Construction skills shortage '˜at breaking point'

The skills shortage in construction is 'at breaking point', but simple steps such as introducing apprenticeships could help improve the situation, new research has found.

Scape Group said there was a shortage of skilled workers such as bricklayers. Picture: Christopher Furlong/Getty Images
Scape Group said there was a shortage of skilled workers such as bricklayers. Picture: Christopher Furlong/Getty Images

Public sector-owned Scape Group said it had undertaken the most comprehensive survey of the UK construction supply chain, involving more than 150 contractors, subcontractors and senior managers at public-sector organisations.

The report found that 85 per cent of the public sector believes the shortage is hitting the quality of construction projects, with 58 per cent of contractors and suppliers saying it damages the quality of their workmanship.

Hide Ad
Hide Ad

Additionally, more than a third of public-sector managers said the skills shortage is “bad” or “severe” in their area, while one in ten contractors and suppliers see the shortage critically affecting budgets.

Read More
Construction workloads '˜failed to grow in second quarter'

Scape, which is based in Nottingham but has premises in Rutherglen, said: “With bricklayers in the UK earning as much as £1,000 per week due to the shortage of skilled workers, it is clear to see the crisis now risks destabilising the industry as a whole.” Mark Robinson, Scape group chief executive, said the skills shortage is “not only severely impacting the quality of what we are building but also our ability to build it on budget.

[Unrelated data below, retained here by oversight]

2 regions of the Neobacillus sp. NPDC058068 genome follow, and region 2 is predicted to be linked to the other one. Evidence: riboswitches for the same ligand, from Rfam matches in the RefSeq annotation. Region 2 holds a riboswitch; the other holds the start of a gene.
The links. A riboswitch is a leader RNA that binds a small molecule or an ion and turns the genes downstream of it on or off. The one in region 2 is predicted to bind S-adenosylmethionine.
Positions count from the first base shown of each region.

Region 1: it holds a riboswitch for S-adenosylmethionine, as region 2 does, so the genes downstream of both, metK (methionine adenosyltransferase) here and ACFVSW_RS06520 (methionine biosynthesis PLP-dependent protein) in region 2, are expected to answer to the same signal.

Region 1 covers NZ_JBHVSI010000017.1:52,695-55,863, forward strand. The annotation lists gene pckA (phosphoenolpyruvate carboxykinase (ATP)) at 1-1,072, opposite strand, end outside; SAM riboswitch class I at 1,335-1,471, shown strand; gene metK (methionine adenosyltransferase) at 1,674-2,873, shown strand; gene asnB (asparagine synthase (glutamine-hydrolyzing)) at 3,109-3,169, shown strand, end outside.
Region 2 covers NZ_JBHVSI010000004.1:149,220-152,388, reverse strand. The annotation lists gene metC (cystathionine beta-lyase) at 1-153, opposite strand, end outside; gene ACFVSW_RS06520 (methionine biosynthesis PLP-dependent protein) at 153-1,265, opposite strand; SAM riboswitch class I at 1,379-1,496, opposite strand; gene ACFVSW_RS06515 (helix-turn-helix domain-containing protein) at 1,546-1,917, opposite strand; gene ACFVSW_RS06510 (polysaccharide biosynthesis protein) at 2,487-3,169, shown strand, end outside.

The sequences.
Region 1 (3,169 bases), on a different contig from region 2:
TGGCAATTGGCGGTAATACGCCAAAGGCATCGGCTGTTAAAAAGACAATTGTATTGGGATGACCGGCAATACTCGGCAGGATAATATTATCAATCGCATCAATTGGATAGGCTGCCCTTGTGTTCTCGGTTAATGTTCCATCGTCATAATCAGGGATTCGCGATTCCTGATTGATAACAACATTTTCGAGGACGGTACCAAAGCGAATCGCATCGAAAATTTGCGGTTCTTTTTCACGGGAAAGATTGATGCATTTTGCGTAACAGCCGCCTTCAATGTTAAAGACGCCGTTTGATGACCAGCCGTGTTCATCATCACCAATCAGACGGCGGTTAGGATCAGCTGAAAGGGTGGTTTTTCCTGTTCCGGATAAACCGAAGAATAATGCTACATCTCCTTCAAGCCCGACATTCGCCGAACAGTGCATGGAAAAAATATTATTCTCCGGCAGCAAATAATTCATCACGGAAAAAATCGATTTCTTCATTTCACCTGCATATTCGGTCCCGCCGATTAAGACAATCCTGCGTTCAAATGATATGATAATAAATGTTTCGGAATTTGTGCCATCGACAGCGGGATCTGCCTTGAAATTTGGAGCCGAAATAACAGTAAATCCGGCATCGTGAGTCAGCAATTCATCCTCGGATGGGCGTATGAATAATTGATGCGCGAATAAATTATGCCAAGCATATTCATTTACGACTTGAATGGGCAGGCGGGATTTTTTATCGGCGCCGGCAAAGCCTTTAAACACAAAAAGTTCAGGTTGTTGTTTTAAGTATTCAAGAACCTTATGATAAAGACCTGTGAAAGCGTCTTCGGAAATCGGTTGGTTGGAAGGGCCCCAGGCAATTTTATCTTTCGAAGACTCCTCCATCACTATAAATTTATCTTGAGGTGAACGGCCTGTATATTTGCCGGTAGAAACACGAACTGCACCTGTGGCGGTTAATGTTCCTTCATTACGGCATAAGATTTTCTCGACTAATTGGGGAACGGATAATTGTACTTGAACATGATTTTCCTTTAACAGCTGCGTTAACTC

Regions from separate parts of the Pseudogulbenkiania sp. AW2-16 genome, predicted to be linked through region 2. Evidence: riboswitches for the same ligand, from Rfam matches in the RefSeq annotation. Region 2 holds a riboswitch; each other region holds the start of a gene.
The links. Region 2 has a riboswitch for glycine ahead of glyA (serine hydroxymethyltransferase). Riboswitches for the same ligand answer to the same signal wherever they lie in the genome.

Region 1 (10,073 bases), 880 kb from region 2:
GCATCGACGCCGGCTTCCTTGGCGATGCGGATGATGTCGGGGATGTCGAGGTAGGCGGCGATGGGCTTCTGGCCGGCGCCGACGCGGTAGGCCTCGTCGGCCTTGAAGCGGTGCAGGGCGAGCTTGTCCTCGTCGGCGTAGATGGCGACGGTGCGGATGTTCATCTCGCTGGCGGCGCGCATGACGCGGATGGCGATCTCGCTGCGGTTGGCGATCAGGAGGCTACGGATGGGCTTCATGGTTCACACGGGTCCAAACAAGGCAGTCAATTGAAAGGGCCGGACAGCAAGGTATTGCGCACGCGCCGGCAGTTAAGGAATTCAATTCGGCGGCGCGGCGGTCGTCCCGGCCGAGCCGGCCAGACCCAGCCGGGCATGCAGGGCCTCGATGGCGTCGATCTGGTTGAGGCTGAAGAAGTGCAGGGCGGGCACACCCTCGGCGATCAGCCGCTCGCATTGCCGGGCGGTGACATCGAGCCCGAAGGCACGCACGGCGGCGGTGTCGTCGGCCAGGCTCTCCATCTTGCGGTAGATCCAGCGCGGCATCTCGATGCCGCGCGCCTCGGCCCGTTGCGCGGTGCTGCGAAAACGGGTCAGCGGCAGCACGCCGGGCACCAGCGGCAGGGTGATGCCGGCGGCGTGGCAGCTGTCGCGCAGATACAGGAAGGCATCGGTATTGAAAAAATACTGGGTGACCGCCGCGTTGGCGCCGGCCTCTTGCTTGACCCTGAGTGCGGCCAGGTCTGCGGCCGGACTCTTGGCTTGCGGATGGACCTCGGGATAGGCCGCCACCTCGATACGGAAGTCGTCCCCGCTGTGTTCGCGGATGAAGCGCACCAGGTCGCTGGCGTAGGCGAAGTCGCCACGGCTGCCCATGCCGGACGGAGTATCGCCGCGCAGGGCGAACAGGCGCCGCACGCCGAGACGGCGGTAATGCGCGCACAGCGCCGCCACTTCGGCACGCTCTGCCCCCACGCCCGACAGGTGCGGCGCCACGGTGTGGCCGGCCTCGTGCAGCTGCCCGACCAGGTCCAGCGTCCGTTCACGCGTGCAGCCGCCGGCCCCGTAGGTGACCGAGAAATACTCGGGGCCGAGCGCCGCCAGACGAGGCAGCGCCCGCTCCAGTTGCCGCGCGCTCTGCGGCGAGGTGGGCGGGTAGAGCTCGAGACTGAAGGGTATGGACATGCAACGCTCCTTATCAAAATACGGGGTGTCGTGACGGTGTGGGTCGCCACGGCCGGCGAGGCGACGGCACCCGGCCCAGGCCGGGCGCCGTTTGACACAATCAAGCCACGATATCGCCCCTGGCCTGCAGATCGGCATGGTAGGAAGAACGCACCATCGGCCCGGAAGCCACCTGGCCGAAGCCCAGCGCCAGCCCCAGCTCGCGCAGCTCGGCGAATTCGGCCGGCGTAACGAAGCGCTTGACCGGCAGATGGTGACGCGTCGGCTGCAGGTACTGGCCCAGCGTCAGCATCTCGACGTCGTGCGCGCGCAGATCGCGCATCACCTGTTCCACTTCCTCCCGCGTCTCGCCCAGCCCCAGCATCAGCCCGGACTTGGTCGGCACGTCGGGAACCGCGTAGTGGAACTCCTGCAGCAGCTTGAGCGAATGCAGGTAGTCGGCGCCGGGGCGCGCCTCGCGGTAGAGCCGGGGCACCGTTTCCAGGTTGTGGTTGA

“While there is a mountain to climb to overcome this challenge, basic recommendations can be put in place to ease the burden, for example, 19 per cent of contractors and subcontractors still do not have an apprenticeship scheme.”

As well as addressing the skills shortage, the firm’s other recommendations include greater forward visibility of project pipelines to support SMEs, as well as improved collaboration between the public sector and supply chain.

Robinson added: “Now more than ever we need to work more closely together in order to deliver for both the public sector and SMEs.

“We can only achieve sustainable levels of efficiency through a perpetual focus upon true collaboration, partnership and greater engagement with all stakeholders.”

Dean Banks, managing director of construction services at Balfour Beatty, Scape’s partner on the National Infrastructure and Civil Engineering Framework, said: “Scape’s research reveals a widespread focus on sustainable construction; that means supporting local businesses, inspiring a diverse group of talented individuals into the sector and ensuring the future demand for skilled labour is met.”